Canada invites all CEC candidates in Saturday Express Entry draw

 Canada’s immigration department recently confirmed that every single person in the Express Entry Pool, who was eligible for CEC or Canadian Experience Class, was invited to apply for permanent residence on 13th February.

That same day, Immigration, Refugees and Citizenship Canada (IRCC) invited 27,332 CEC candidates to apply for permanent residence. This figure was nearly six times as large as the Invitations to Apply or ITAs of the previous record of 5000. The CRS cut-off too was 75, another shocking figure, although the average CRS score of invited candidates was 415, as per the information of IRCC.

The Tie-break rule was said to be an administrative requirement though the IRCC abstained from using it. This implies that there was no CEC eligible candidate with a score of 75 or lower who submitted their profile before 12th September 2020.

It is too early to say if the massive draw has caused an upward shift in the number of new Express Entry profiles, especially for people who are in Canada and may be eligible for the CEC.

But it is clear that Canada is prioritizing candidates who are already in Canada, due to the high immigration targets and travel restrictions posed by the COVID-19 pandemic. The government of Canada has recognized that the country still needs immigrants to help grow the population. Before the pandemic, it was largely known that Canada needed to look at immigration in order to sustain population growth, and make sure that there was a good enough number of workers in the labour market so as to bridge the gap left by retiring baby boomers.

“Immigration remains crucial to addressing Canada’s longstanding demographic challenges and labour market shortages, especially during the pandemic,” said an IRCC spokesperson. “While travel restrictions remain in place to protect the health and safety of Canadians, IRCC is exploring new ways for those who have already been hard at work in Canada to stay permanently.”

What are CEC eligibility requirements?

In order to be eligible for the Canadian Experience Class, you have to submit a profile to the Express Entry system. You will be given a score on the basis of your education, work experience, language ability in English or French, age and other factors.

If you meet the basic eligibility criteria for CEC, IRCC will invite you to apply for permanent residence.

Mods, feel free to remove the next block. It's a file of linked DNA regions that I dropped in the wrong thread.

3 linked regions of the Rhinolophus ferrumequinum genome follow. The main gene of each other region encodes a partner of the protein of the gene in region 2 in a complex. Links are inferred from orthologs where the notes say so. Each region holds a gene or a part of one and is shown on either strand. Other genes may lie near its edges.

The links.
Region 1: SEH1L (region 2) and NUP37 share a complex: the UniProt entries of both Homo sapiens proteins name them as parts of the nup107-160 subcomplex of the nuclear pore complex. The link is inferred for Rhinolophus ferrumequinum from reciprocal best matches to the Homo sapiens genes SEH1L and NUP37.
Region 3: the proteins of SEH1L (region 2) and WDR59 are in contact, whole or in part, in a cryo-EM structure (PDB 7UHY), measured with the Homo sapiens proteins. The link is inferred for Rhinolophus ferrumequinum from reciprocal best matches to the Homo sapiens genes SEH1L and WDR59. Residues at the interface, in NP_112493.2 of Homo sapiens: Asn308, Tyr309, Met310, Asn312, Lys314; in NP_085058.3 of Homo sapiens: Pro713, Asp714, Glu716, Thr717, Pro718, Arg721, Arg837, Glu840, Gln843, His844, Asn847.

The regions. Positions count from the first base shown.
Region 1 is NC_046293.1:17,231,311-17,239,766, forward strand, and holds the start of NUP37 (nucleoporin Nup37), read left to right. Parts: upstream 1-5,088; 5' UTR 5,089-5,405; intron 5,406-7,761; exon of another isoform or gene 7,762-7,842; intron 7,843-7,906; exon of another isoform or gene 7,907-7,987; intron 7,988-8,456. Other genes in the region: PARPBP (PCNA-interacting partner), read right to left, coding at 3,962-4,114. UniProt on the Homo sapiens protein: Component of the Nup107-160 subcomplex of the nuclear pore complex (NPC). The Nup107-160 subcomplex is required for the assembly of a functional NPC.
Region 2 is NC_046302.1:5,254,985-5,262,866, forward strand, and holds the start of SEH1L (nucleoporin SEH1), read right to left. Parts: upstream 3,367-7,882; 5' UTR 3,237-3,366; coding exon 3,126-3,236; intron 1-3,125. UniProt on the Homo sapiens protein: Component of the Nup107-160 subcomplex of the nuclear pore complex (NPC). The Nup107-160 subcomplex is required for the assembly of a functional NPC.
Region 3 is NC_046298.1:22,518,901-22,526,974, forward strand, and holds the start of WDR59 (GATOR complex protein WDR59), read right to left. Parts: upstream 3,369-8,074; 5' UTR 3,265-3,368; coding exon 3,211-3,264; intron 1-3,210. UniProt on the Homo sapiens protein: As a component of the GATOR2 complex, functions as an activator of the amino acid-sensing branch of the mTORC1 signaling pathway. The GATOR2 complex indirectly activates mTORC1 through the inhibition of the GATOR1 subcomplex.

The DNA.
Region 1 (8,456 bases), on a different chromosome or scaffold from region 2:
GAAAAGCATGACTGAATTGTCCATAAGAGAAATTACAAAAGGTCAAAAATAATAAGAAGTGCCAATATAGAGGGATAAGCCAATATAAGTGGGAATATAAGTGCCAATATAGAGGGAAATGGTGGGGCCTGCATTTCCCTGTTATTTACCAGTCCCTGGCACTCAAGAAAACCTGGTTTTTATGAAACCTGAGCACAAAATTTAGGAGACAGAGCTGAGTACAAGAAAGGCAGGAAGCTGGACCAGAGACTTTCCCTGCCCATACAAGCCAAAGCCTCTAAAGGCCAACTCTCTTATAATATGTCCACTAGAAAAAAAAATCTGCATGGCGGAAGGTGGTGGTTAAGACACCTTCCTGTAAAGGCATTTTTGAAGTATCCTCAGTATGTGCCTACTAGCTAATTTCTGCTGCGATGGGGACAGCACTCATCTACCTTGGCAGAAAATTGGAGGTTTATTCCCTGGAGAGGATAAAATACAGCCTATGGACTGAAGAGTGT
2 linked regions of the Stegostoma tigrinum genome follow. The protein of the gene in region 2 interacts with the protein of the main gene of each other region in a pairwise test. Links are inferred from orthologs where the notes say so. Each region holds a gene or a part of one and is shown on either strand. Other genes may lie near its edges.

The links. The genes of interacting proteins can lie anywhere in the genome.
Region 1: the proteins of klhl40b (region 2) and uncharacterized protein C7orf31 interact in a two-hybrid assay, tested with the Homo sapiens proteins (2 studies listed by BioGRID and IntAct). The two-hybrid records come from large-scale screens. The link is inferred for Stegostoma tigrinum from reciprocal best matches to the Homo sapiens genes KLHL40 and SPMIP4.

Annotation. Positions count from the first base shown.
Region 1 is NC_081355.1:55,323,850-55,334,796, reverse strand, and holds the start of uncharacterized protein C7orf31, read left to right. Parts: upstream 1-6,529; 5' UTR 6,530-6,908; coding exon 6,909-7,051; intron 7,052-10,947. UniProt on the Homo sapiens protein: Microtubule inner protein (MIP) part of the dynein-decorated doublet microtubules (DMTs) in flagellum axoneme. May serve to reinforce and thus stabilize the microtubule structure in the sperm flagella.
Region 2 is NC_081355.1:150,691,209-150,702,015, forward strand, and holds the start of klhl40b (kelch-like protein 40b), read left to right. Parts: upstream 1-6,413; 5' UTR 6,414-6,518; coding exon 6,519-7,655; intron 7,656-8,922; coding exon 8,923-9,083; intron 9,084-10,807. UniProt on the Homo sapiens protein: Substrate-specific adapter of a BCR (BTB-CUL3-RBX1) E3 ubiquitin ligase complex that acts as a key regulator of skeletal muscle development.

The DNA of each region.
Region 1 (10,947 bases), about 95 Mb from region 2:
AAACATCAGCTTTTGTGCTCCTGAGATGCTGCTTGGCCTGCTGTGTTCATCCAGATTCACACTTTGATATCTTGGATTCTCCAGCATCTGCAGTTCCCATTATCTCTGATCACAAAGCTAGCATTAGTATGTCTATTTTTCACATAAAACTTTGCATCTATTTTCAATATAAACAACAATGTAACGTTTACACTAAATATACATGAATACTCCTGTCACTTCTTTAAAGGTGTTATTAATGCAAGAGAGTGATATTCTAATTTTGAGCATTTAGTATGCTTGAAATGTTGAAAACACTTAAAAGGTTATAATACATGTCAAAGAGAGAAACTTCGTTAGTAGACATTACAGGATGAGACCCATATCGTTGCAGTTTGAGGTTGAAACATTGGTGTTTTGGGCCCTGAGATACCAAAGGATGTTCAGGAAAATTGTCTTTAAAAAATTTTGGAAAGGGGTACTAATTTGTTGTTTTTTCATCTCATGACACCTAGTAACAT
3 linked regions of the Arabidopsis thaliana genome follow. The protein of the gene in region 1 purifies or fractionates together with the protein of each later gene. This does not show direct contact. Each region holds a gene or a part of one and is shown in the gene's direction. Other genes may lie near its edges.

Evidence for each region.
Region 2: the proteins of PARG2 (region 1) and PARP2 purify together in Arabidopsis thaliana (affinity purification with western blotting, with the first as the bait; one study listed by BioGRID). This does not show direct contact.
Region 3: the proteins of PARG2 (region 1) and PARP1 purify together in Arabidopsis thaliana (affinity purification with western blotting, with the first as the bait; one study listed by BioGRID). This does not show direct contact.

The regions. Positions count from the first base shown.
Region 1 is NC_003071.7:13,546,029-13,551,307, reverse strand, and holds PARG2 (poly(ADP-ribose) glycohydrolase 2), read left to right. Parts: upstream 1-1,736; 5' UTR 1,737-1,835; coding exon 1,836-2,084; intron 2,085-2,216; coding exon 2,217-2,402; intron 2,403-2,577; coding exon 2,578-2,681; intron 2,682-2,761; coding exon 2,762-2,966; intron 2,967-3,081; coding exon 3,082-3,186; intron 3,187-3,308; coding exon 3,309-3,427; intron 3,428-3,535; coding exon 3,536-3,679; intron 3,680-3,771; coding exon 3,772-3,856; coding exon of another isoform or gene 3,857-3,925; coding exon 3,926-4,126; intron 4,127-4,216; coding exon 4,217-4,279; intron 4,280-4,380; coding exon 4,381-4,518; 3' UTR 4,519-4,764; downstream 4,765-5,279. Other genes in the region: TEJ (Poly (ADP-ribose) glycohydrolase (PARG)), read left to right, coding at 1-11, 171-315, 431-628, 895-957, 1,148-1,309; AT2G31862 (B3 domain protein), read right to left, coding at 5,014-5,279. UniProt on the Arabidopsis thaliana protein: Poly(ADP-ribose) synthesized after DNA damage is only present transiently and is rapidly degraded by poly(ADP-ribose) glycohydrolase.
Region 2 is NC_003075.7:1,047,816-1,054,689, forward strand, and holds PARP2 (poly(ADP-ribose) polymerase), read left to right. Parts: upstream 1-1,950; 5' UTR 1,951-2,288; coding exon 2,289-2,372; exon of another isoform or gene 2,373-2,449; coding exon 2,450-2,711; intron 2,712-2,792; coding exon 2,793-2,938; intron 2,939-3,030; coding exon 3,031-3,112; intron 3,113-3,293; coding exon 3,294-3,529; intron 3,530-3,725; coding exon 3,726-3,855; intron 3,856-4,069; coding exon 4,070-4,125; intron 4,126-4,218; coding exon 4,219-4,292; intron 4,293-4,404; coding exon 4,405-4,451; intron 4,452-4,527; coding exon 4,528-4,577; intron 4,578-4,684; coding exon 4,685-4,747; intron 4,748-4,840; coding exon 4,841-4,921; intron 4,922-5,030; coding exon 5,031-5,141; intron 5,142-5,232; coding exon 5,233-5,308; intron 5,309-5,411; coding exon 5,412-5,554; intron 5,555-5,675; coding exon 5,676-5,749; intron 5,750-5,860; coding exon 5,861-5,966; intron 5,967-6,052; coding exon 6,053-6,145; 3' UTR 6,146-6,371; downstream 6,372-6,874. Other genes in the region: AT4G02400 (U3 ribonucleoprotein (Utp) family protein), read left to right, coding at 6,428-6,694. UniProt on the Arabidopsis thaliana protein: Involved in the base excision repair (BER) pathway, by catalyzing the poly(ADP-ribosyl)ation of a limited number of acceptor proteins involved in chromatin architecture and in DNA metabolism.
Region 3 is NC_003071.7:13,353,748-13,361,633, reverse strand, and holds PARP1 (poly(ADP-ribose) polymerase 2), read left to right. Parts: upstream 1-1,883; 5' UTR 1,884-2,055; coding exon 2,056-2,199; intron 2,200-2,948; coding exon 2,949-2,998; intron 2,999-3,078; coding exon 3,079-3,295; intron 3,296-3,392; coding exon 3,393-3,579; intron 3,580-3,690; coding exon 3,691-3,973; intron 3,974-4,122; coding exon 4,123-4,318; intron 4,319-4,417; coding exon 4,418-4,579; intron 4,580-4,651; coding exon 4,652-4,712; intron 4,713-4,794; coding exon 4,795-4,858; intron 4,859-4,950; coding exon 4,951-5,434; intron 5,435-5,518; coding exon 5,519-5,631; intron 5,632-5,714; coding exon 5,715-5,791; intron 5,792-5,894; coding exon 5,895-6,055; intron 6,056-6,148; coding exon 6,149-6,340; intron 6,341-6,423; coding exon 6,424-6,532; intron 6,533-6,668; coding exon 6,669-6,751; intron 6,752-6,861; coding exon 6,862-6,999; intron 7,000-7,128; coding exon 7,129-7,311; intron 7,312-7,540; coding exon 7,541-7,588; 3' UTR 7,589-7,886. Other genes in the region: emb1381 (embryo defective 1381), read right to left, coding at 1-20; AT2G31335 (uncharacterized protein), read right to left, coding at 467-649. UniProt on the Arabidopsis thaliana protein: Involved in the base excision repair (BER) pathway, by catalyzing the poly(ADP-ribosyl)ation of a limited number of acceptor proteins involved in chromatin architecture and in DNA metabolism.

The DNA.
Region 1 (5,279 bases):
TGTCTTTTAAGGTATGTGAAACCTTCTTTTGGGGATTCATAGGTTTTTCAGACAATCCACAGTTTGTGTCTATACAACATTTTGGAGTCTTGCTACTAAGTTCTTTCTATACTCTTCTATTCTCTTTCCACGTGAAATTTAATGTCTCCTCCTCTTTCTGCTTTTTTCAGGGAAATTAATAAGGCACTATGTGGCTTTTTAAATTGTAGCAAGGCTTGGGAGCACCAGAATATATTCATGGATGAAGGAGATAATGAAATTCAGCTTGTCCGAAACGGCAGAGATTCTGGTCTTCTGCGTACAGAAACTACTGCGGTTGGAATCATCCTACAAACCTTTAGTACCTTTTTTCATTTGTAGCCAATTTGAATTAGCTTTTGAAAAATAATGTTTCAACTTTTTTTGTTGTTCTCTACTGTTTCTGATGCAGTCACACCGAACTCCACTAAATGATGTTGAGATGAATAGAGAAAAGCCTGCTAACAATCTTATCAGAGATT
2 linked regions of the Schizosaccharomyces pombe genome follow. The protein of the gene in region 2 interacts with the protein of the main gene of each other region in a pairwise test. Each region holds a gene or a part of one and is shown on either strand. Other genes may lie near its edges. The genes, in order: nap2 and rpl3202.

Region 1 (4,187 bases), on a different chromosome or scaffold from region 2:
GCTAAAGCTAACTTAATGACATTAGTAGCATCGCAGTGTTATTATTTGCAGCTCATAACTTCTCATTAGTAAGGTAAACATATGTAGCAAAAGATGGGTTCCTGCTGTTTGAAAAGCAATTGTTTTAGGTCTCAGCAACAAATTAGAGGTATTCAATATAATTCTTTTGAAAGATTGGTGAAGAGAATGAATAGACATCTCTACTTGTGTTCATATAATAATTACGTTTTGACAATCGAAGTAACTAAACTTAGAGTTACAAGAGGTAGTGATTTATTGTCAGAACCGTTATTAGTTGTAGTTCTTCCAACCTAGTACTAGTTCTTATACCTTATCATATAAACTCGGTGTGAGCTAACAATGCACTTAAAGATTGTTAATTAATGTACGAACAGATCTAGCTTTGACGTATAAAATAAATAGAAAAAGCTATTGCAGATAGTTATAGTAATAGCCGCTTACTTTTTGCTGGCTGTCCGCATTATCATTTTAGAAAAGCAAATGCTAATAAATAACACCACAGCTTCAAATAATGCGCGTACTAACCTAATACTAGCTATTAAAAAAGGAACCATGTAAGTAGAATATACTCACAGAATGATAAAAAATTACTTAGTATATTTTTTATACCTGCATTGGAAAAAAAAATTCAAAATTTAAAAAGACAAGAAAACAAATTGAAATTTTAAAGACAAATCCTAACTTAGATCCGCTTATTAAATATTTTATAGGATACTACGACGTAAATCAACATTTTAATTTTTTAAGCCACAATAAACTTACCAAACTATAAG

Following are some of the key eligibility requirements to be kept in mind:

  • Having 1,560 hours of paid Canadian work experience in a skilled occupation, which equates to about one year of full time work or two years of part time work;
  • Having a minimum Canadian Language Benchmark (CLB) of 7 for managerial or professional occupations (NOC 0 or A), or CLB 5 for technical jobs and skilled trades (NOC B).
  • You also need to be admissible to Canada, and be living outside the province of Quebec, which has its own immigration system.

 

About 90% of CEC eligible candidates are already living and working in the country, even though it’s not an eligibility requirement.

What do I do if I get an ITA?

If you receive your ITA, you have 90 days to apply for Canadian immigration or else decline your invitation. If you let the 90 days go, your ITA will expire and you will no longer be in the Express Entry pool of candidates.

It is also well to check that you still meet the eligibility requirements for the CEC or the other Express Entry managed program that you were invited to apply for. If any changes in your personal situation lead to you or your spouse losing CRS points, IRCC recommends recalculating your score.

Following are some of the reasons that could reduce your CRS score:

  • You no longer have a valid job offer;
  • You no longer have a provincial nomination; or
  • Your language test scores expired, or were lower after you retested.

 

If your recalculated score is less than the lowest score in your round of invitations, IRCC says you should decline your invitation, which means you will be put back into the Express Entry pool to be considered for future draws. And while there is no guarantee you will be invited a second time, the alternative of your application being rejected is worse.